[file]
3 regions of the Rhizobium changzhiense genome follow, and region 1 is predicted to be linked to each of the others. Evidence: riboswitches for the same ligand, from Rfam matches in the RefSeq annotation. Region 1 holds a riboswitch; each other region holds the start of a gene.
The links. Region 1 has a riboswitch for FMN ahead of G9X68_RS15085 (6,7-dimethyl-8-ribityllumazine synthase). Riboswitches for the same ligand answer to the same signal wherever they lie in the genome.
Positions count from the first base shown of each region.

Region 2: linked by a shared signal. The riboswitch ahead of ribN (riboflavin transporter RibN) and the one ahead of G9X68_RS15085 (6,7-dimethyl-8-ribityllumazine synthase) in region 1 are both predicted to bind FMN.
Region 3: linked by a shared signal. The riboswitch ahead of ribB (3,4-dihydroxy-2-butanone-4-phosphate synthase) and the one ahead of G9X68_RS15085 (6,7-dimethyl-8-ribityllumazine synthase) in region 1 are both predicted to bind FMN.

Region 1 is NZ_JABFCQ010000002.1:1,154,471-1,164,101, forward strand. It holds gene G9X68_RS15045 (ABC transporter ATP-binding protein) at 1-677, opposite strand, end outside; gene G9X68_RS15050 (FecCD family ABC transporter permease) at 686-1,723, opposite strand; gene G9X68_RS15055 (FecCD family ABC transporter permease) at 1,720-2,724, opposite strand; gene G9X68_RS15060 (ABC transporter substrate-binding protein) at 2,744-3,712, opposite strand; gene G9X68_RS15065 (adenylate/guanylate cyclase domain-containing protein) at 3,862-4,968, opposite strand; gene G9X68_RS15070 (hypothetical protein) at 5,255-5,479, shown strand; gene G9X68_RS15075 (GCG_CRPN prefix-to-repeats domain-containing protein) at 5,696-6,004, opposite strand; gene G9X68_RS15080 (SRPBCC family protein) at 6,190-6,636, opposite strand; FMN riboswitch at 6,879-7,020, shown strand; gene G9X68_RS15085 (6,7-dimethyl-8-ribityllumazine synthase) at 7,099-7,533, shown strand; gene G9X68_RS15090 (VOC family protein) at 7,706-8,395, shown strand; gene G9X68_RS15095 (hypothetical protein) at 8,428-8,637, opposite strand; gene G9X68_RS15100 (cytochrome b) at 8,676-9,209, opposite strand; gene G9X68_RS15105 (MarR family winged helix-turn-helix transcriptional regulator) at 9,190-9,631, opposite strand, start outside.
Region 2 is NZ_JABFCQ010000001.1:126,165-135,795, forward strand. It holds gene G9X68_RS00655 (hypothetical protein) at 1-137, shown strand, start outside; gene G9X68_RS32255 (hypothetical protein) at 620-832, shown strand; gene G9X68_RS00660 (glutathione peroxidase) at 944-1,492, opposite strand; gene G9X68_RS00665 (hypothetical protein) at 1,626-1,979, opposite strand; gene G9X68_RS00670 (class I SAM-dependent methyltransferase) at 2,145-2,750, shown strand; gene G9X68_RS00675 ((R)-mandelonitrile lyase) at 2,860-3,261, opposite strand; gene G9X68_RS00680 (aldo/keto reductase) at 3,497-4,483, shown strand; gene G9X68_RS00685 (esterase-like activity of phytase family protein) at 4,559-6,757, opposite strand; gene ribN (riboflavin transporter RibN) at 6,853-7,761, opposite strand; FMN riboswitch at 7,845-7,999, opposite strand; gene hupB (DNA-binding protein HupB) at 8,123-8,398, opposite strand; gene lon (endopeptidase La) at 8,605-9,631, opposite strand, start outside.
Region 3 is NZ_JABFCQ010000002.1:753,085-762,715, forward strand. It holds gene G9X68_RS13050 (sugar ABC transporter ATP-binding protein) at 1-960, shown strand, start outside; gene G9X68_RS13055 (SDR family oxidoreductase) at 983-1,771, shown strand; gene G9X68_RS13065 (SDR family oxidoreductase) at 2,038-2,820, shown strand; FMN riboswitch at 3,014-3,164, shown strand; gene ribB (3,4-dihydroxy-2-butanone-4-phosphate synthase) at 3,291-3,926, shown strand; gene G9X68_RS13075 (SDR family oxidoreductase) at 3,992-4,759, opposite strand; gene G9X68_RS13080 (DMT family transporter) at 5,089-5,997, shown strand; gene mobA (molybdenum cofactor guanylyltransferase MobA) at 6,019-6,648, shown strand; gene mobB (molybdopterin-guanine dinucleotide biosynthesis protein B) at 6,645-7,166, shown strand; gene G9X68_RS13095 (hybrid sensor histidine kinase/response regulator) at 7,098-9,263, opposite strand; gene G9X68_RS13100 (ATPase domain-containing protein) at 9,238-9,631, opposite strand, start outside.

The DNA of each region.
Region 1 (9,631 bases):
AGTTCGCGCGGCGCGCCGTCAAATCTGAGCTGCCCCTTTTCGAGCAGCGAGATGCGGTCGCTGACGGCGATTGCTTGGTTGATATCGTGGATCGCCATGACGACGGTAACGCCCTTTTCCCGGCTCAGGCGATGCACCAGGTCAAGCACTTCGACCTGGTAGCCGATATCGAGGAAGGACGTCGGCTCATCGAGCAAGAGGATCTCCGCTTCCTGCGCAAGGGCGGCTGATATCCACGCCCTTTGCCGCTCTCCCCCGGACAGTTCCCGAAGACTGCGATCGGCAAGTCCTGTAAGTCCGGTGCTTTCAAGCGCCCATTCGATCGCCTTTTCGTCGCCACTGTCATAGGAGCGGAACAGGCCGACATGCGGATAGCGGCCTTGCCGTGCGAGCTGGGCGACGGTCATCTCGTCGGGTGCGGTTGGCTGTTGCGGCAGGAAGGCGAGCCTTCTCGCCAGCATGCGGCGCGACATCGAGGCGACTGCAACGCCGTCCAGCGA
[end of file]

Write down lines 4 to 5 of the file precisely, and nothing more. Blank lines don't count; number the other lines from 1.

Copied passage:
Region 2: linked by a shared signal. The riboswitch ahead of ribN (riboflavin transporter RibN) and the one ahead of G9X68_RS15085 (6,7-dimethyl-8-ribityllumazine synthase) in region 1 are both predicted to bind FMN.
Region 3: linked by a shared signal. The riboswitch ahead of ribB (3,4-dihydroxy-2-butanone-4-phosphate synthase) and the one ahead of G9X68_RS15085 (6,7-dimethyl-8-ribityllumazine synthase) in region 1 are both predicted to bind FMN.